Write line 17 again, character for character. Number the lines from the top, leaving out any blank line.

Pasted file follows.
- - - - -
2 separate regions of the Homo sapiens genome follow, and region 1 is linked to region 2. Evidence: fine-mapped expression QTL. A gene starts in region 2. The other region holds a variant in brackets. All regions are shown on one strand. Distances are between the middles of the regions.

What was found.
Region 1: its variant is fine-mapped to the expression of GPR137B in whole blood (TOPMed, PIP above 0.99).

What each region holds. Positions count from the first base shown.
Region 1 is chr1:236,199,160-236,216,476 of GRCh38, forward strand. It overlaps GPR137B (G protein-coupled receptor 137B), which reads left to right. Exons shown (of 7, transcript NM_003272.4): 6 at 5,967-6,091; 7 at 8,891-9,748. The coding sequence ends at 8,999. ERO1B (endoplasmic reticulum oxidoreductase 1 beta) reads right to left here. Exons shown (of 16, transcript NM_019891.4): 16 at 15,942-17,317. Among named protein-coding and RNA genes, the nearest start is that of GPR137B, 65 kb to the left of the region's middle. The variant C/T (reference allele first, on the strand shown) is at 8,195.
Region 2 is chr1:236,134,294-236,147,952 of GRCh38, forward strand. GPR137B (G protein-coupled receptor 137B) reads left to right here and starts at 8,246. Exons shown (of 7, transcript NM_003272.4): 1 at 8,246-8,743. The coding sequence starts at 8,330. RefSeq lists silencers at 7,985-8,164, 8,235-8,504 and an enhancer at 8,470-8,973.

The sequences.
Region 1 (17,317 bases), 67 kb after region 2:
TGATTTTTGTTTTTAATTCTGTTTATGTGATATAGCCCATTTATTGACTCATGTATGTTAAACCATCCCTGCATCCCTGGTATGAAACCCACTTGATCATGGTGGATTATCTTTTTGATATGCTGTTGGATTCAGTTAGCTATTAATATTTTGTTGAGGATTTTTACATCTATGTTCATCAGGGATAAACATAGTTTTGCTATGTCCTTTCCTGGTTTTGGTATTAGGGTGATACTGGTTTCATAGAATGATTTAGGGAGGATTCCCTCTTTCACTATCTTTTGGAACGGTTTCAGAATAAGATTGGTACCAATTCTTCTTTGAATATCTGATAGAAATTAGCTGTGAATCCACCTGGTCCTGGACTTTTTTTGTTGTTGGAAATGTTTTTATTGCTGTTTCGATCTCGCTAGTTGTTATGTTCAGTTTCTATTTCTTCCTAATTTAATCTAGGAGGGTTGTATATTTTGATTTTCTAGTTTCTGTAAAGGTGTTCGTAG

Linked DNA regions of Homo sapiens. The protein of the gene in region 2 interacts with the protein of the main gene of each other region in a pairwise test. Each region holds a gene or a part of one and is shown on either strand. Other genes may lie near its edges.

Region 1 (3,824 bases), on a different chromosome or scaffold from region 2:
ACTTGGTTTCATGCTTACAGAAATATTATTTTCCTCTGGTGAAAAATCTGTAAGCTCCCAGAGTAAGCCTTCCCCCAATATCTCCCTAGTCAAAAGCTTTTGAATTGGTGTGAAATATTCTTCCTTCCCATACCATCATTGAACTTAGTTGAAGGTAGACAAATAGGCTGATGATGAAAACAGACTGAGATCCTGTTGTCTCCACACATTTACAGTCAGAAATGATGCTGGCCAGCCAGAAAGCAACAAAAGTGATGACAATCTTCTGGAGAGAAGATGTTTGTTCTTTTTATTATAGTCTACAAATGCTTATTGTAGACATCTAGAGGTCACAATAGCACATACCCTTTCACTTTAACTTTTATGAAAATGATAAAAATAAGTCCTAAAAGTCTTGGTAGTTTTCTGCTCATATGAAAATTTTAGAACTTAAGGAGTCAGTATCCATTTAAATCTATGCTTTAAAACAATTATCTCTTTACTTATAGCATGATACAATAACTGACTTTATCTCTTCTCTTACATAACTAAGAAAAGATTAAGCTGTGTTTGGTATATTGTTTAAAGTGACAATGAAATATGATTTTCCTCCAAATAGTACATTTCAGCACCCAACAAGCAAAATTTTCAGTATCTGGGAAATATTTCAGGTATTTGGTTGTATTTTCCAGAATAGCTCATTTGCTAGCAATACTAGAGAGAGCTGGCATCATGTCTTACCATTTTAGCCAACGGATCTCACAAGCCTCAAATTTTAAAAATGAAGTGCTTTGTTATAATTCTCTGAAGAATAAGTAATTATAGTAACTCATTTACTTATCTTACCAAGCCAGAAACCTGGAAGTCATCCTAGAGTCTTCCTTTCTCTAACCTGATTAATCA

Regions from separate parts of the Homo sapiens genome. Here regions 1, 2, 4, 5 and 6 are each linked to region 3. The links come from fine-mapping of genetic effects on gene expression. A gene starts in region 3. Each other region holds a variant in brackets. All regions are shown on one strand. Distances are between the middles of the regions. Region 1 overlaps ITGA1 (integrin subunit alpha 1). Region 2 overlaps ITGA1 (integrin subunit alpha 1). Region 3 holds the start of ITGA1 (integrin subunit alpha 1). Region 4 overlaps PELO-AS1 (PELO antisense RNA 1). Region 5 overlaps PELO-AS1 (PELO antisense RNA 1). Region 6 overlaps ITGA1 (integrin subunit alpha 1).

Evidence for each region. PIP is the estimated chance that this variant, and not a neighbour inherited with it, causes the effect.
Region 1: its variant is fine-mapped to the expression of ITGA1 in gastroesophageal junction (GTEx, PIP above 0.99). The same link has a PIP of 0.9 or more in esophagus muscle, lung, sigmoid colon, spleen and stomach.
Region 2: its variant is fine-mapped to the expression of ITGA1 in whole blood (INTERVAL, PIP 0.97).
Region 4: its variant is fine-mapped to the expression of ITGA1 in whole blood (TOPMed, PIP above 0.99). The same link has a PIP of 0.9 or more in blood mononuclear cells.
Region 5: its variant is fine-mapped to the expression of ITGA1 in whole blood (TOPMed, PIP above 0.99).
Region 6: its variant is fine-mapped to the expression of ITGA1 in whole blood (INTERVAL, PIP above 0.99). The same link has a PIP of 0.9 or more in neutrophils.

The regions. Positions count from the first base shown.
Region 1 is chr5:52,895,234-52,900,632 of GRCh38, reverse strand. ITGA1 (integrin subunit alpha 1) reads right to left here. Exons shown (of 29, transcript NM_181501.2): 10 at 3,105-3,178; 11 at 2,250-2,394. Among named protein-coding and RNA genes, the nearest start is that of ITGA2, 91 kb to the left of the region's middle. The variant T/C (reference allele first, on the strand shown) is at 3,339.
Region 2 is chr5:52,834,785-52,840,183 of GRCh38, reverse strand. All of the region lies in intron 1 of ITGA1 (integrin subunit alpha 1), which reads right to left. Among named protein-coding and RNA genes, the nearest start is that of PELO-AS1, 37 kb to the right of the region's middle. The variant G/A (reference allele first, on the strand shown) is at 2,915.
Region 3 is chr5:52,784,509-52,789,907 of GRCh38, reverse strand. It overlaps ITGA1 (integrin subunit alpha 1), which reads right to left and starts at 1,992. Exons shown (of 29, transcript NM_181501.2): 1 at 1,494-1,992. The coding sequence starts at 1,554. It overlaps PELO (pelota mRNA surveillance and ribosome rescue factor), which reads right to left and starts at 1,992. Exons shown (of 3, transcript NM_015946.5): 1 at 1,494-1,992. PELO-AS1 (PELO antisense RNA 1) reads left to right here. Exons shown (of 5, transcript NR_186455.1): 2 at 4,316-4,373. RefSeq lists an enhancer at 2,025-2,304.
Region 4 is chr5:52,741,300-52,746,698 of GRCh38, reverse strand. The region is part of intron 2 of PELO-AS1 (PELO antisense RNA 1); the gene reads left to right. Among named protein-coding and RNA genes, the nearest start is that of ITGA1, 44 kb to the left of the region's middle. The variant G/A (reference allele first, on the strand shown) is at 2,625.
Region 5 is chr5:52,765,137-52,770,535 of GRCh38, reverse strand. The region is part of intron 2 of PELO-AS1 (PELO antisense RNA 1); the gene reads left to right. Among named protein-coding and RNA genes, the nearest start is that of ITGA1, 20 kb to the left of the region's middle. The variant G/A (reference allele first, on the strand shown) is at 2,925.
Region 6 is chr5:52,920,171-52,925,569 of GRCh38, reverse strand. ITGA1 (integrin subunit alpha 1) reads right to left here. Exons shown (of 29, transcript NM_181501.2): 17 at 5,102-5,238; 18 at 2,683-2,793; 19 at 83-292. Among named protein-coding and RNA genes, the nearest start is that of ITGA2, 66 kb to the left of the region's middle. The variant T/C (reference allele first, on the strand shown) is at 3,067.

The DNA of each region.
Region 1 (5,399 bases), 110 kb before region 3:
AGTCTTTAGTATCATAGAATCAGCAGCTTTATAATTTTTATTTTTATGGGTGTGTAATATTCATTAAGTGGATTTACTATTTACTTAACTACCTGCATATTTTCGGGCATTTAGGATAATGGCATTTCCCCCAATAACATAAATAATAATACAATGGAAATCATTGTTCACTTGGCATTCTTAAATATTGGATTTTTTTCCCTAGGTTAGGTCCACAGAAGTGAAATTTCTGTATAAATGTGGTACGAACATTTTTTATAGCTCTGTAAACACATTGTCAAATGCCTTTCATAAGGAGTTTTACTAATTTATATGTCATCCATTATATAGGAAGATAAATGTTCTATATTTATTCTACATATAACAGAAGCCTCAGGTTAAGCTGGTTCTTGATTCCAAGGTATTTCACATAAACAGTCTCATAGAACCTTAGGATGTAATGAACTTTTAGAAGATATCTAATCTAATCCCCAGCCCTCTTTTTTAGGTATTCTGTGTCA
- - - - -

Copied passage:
Region 4: its variant is fine-mapped to the expression of ITGA1 in whole blood (TOPMed, PIP above 0.99). The same link has a PIP of 0.9 or more in blood mononuclear cells.